OpEd, Politics

The fall of Sudan’s former president Omar Al Bashir has paralyzed the Sudanese politics and society. This stems from his misruled and patronage style of governance.

Al Bashir ruled Sudan for three decades after he took power through military coup in 1989. Throughout his tenure, Omar relied on military power to cement his rule and had limited Sudan from democratic governance practices.

Both the military and civilian institutions meant to deliver services were all converged at him, making him the most powerful leader with absolute authority. The opposition voices were strictly suppressed, alongside crackdown on human rights crusaders including the press.

To get rid of challengers within the military and intelligence circles due to his long stay in power, he created militia in 2013 named paramilitary group which was codified as Rapid Support Forces (RSF) with separate budget financing direct under his command. This group got exposed to Sudan’s wealth and military power without oversights from civilian institutions and public scrutiny. Its commander became highly empowered and responded quickly at the aid of Bashir. The Rapid Support Forces had not aligned itself with the Sudan Arms Forces structures. It acted independently to procure or acquire arms, and military gear as well as it has good salary scale for its personnel compare with the Sudanese army.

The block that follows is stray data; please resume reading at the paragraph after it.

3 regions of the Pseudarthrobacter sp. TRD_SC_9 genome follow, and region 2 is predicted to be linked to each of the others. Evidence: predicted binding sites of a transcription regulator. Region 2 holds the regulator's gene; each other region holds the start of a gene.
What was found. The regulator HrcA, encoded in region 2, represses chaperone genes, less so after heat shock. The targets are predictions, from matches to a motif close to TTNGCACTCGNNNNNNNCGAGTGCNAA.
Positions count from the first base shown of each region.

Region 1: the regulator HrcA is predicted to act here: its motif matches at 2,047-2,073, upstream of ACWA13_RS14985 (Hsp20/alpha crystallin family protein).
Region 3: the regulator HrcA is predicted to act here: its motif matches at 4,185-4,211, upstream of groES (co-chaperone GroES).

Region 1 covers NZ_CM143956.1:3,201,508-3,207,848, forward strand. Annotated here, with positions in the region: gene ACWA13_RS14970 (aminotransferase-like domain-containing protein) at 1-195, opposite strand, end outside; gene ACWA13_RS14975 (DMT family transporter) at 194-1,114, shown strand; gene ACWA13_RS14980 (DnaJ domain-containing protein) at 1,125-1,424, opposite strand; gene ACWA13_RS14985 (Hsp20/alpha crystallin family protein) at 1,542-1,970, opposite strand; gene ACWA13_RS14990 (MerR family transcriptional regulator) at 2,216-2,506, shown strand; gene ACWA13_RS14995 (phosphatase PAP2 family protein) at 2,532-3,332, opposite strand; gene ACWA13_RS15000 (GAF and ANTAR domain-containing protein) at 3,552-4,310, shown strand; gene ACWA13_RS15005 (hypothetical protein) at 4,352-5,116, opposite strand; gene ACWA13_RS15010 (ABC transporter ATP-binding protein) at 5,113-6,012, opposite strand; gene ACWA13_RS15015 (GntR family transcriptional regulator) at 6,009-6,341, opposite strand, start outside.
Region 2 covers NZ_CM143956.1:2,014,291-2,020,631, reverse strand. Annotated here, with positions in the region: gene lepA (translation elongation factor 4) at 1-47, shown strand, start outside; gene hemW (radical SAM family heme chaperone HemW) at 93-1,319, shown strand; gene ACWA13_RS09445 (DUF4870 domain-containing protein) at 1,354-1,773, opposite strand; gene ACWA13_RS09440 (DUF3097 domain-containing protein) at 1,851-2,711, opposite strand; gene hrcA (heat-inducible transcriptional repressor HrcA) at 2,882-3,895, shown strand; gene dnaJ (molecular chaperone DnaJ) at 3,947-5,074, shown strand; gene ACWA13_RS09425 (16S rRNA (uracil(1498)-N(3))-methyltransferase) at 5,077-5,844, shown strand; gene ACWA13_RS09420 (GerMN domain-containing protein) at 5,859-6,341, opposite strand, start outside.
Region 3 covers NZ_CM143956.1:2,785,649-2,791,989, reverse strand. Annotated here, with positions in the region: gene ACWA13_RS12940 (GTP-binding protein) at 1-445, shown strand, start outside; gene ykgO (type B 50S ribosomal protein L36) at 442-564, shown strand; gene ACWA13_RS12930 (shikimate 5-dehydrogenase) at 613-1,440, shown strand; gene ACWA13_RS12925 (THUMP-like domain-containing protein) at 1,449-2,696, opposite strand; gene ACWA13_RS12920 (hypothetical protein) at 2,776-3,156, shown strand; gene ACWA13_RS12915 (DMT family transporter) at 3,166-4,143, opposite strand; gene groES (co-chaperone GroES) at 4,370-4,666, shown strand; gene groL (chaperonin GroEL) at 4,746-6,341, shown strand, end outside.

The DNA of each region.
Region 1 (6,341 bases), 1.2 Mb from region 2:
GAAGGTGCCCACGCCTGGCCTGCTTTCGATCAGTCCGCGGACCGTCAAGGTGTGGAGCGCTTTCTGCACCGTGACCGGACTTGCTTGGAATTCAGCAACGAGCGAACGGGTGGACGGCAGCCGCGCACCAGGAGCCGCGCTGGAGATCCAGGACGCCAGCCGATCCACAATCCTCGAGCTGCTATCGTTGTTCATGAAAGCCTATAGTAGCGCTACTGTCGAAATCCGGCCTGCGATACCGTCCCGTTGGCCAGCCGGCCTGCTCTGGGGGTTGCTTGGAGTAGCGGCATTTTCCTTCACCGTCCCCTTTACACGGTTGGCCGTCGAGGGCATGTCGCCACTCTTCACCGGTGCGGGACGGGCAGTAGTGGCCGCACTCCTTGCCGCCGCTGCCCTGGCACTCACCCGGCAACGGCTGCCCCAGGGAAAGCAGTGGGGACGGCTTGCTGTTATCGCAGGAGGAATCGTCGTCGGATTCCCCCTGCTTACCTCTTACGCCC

However, when the Sudanese citizens after being subjected badly to the military rule of Bashir for decades, came out overwhelmingly in protest to challenge the dictator in 2019; the militia and the army agreed to topple Bashir government in support of Sudanese citizens’ protest quest for freedom and democratic governance.

The civilian led movement asserted their voices and sovereignty over Sudan’s political stake and demanded the military to hand over power to civilian authority. But it was a tag of war with the military generals tightening their grips on power, until the civilian authority headed by Prime Minister Abdalla Hamdok was overthrown in 2021.

Since then, power struggle emerged between the Rapid Support Forces and Sudan Arms Forces top generals. And yet these are the same generals overseeing the Sudan Sovereign Council as the country’s governing body. The civilian led movement was drawn back into negotiations with the generals with support from the international community. The deal was almost nearing completion to be signed, but thirst for power dustbin the hope and sent the generals to tap into their military mighty and resources to grab the country’s power with barrels of guns.

Disagreements emanated between the Rapid Support Forces and Sudan Armed Forces, over integration of the paramilitary group (RSF) in the army structures with unified command. The Sudan Arms Forces demand for the integration of the RSF within two years. However, the Rapid Support Forces demanded the process of integration to take up to ten years. This pitted the two camps against each other after failure to agree on the future of their forces. And the two camps appeared to have both different ideologies and backing from foreign powers making them to aim at snatching country’s power each other.

This, points to the dangers of having militia outside official army structures, and the indications that Omar Al Bashir did not build the institutions to withstand handling public oversights. Instead, empowered military individuals appeared to override civilian authority and the end result is turmoil and suffering by the citizens.

The political future of Sudan is murky with the cut-throat competition among the generals, and it appears to be ending if one gets rid of the other, which is very dangerous, given the ballooning violence over control of the Sudanese cities.


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